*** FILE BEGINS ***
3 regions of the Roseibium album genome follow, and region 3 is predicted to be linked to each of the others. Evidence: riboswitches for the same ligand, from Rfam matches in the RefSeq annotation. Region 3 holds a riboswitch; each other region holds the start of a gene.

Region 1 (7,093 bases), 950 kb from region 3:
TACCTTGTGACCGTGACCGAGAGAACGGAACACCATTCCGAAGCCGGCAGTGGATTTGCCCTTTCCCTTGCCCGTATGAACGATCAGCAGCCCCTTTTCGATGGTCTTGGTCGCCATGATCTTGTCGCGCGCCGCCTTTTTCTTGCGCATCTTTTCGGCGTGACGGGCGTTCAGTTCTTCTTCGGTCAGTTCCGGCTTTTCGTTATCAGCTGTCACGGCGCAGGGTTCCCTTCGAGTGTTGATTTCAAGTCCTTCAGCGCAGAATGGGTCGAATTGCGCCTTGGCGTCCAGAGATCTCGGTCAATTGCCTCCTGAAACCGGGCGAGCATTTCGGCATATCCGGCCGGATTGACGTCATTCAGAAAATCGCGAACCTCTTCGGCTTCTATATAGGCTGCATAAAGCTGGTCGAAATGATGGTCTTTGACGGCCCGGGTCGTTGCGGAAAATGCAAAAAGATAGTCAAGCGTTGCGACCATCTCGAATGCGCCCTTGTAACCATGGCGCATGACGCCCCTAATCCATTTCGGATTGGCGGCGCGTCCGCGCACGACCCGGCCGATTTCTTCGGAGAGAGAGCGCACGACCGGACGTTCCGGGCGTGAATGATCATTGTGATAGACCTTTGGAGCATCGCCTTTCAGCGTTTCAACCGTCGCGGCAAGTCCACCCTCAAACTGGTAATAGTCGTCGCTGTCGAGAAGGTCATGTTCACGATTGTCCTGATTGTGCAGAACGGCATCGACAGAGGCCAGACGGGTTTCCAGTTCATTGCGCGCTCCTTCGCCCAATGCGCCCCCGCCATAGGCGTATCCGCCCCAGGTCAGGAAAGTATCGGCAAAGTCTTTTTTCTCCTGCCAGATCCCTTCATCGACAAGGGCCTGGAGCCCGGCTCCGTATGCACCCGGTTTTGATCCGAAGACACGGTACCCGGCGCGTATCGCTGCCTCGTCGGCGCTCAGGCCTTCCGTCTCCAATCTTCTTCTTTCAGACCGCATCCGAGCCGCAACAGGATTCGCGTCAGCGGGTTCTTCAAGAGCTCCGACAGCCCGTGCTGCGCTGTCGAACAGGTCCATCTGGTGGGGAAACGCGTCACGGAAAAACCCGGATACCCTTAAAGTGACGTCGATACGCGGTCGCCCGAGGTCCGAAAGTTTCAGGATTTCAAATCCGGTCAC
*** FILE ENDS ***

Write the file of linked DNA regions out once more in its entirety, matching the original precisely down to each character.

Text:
3 regions of the Roseibium album genome follow, and region 3 is predicted to be linked to each of the others. Evidence: riboswitches for the same ligand, from Rfam matches in the RefSeq annotation. Region 3 holds a riboswitch; each other region holds the start of a gene.

Region 1 (7,093 bases), 950 kb from region 3:
TACCTTGTGACCGTGACCGAGAGAACGGAACACCATTCCGAAGCCGGCAGTGGATTTGCCCTTTCCCTTGCCCGTATGAACGATCAGCAGCCCCTTTTCGATGGTCTTGGTCGCCATGATCTTGTCGCGCGCCGCCTTTTTCTTGCGCATCTTTTCGGCGTGACGGGCGTTCAGTTCTTCTTCGGTCAGTTCCGGCTTTTCGTTATCAGCTGTCACGGCGCAGGGTTCCCTTCGAGTGTTGATTTCAAGTCCTTCAGCGCAGAATGGGTCGAATTGCGCCTTGGCGTCCAGAGATCTCGGTCAATTGCCTCCTGAAACCGGGCGAGCATTTCGGCATATCCGGCCGGATTGACGTCATTCAGAAAATCGCGAACCTCTTCGGCTTCTATATAGGCTGCATAAAGCTGGTCGAAATGATGGTCTTTGACGGCCCGGGTCGTTGCGGAAAATGCAAAAAGATAGTCAAGCGTTGCGACCATCTCGAATGCGCCCTTGTAACCATGGCGCATGACGCCCCTAATCCATTTCGGATTGGCGGCGCGTCCGCGCACGACCCGGCCGATTTCTTCGGAGAGAGAGCGCACGACCGGACGTTCCGGGCGTGAATGATCATTGTGATAGACCTTTGGAGCATCGCCTTTCAGCGTTTCAACCGTCGCGGCAAGTCCACCCTCAAACTGGTAATAGTCGTCGCTGTCGAGAAGGTCATGTTCACGATTGTCCTGATTGTGCAGAACGGCATCGACAGAGGCCAGACGGGTTTCCAGTTCATTGCGCGCTCCTTCGCCCAATGCGCCCCCGCCATAGGCGTATCCGCCCCAGGTCAGGAAAGTATCGGCAAAGTCTTTTTTCTCCTGCCAGATCCCTTCATCGACAAGGGCCTGGAGCCCGGCTCCGTATGCACCCGGTTTTGATCCGAAGACACGGTACCCGGCGCGTATCGCTGCCTCGTCGGCGCTCAGGCCTTCCGTCTCCAATCTTCTTCTTTCAGACCGCATCCGAGCCGCAACAGGATTCGCGTCAGCGGGTTCTTCAAGAGCTCCGACAGCCCGTGCTGCGCTGTCGAACAGGTCCATCTGGTGGGGAAACGCGTCACGGAAAAACCCGGATACCCTTAAAGTGACGTCGATACGCGGTCGCCCGAGGTCCGAAAGTTTCAGGATTTCAAATCCGGTCAC